One-hundred percent. I think Skinny Puppy was kind of a trainwreck in a lot of ways, but what we were seeking to do — looking for some kind of positiveness in all the misery and horror of the world, and bringing together my deep-seated empathy for animals and the lower things with my identification with monsters and the downtrodden — is not all that different than what the films that I saturated myself with during a certain psychedelic, formative period of my life were trying to do. I’ve since come to the conclusion that all these movies and a lot of these songs are very much dark fairy tales — cautionary tales for ourselves and our society that reveal to us some of the darker parts of our nature that should be confronted not repressed.
Since Repo you’ve acted in several films. How have things evolved for you in this new arena?
Once I adjusted to the initial nervousness of being on a soundstage with my pants down while people are working all around me — and figured out, you know, that’s just every day life in moviemaking world! — it became great fun. In Devil’s Carnival I actually found myself disappearing into the character and the make-up during scenes despite the million things going on around me and that’s kind of the full-immersion place I want to get to in my acting. I worked with Lin Shaye on 2001 Maniacs — a lovely woman, and so kind to me — and the thing I took away from watching her work was this subdued intensity she could bring to her work. That’s the goal. Also, I’ll say this: It’s been wonderful in the sense of not being the frontman — working as part of an ensemble and not having to carry the whole show. Supporting character, it turns out, is a role I actually really enjoy!
Let’s talk Queen of Blood. When I interviewed director Chris Alexander about the film, he talked about what an great experience it was going out into the woods with you and getting you to vomit blood on command — which you’re apparently quite skilled at!
[Laughs] I hope so!
And prepping for this interview I thought a lot about how you’ve both taken a very different path than most, and both have a very unorthodox way of approaching your respective artistic endeavors. Do you see Alexander as something of a kindred spirit?
Absolutely, absolutely. What I like about Chris is that he not only has a vision, but, more importantly, he actually has the balls to follow through on it. His scope of knowledge regarding film is massive, but he uses that knowledge as a foundation to build on, not a library to mimic. That differentiates him from many, many other filmmakers, in my view. I’m curious to see where he’s going to take us as he gains more tools and makes more movies.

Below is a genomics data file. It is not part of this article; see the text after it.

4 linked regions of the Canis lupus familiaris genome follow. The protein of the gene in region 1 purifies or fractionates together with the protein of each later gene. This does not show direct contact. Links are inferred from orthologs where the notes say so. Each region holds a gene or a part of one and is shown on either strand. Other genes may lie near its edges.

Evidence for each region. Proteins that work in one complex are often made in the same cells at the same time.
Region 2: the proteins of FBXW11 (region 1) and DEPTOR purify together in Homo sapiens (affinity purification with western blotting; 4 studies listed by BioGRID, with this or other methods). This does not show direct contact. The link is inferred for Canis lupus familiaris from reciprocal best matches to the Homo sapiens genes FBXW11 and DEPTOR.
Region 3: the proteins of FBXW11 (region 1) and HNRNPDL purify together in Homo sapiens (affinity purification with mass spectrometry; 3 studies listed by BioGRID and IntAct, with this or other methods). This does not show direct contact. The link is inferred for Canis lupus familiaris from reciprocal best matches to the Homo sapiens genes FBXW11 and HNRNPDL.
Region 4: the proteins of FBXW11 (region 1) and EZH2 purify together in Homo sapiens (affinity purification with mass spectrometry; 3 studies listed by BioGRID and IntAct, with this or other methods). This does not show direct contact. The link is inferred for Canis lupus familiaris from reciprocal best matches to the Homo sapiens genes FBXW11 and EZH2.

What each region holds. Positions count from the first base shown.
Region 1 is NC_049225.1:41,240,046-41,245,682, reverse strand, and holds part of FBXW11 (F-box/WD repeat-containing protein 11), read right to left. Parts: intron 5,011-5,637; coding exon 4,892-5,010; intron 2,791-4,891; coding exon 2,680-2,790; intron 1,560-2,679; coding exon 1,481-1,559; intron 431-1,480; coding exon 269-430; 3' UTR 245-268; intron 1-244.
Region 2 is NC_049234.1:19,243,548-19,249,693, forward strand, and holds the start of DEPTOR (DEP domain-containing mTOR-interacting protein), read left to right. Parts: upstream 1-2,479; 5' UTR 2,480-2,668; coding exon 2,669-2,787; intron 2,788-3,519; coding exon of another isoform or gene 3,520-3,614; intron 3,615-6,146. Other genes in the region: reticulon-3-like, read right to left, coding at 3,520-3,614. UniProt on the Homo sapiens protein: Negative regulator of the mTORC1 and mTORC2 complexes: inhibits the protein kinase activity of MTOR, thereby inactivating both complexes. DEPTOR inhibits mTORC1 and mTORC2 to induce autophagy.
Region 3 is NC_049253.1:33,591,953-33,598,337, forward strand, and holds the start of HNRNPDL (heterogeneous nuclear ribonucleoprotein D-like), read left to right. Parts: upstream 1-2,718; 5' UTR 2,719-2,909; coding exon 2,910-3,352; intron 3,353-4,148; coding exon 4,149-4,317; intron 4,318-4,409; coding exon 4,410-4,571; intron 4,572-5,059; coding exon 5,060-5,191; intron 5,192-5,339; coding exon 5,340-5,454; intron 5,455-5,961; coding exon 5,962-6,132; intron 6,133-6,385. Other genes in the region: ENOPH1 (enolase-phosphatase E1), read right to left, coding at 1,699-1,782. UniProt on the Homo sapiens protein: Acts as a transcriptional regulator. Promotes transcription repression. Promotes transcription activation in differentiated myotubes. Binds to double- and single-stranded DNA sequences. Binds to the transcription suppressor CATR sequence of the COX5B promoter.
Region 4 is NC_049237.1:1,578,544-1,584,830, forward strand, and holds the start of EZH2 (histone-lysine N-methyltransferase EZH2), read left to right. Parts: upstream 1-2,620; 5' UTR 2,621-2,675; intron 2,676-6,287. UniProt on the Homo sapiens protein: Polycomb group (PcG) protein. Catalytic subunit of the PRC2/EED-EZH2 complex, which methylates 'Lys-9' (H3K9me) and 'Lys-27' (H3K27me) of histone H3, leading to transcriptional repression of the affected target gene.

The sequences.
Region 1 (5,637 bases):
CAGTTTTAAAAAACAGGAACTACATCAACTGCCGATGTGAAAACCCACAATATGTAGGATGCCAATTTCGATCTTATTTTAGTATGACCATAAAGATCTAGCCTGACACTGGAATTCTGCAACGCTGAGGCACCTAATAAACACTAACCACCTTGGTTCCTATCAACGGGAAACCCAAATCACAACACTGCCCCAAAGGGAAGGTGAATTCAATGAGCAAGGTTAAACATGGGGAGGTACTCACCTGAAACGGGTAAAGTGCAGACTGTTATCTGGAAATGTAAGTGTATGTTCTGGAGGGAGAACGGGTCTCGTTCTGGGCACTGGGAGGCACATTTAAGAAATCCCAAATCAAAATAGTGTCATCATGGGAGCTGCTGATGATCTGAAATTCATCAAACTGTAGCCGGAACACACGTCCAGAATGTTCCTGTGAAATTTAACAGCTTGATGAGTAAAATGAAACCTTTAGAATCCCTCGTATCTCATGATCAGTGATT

It sounds like he gave you a role you could really sink your teeth into.
He did! A bipolar, sacred schizo preacherman — what could make more sense for me! [Laughs] I got to give my cheesy nod to Robert Mitchum in Night of the Hunter and Chris also gave me the space to play around with this abstract character, even with what short time I had — little things like carving the cross that would be my character’s defensive weapon of sorts. I’ve learned that’s what all of this is about — being creative in ways that serve the production and having fun with it. Chris was definitely supportive of that.
We talked earlier about how your stage work informed your acting. Has the reverse been true as well? Have you found tricks you’ve learned via acting sneaking into your live performances?
Definitely. In music, I created a kind of insular world for myself even within Skinny Puppy, so breaking through walls in acting certainly expanded the range of what I thought was possible in my work overall. I mean, right around the time I started seriously acting I released a solo record called Devils in My Details, which has friggin’ tuba on it, so… [Laughs] But, yeah, acting has opened up the improvisational aspects of what I do, and I think — I know — that has freed me up to be more spontaneous on stage. Also, in real life I am reclusive, so it has been good to put myself out there. We grow when we challenge ourselves. And this has definitely been a great challenge. So the one feeds the other, like all things in life do.
It must also be gratifying to know your accomplishments in music are impressive enough to help open the door for you to find an outlet for this other passion.
It is. You know, I thought Skinny Puppy would maybe last for one album — basically a great experience that would be over in a flash. Yet, here I am, lucky enough to be talking to you about this little branch off my main artistic trunk taking me into another dream I get to fulfill. It’s very surreal, to be totally honest. Had I not followed that strange muse and accidentally developed a cult following — which is what I think we’re talking about here — who knows what would’ve become of me? Sometimes going down this path has been exhilarating, other times it’s depressing, but I believe the because I’ve taken responsibility for the good and the bad of I’ve never disenfranchised, only a need — and an ability — to explore more. I’m grateful for that.
Do you see yourself expanding your acting palette beyond genre film?
Anything is possible. I could definitely see myself doing more dramatic roles, though probably with a darker edge. I was born and raised on monsters, as I suggested before, and I’m drawn toward the weird in general. That said, I would never turn anything down based on some preliminary prejudice. I think I’ve busted my cherry as far as my feelings of insecurity as an actor goes, and I’m not looking to put limitations on where I go from here.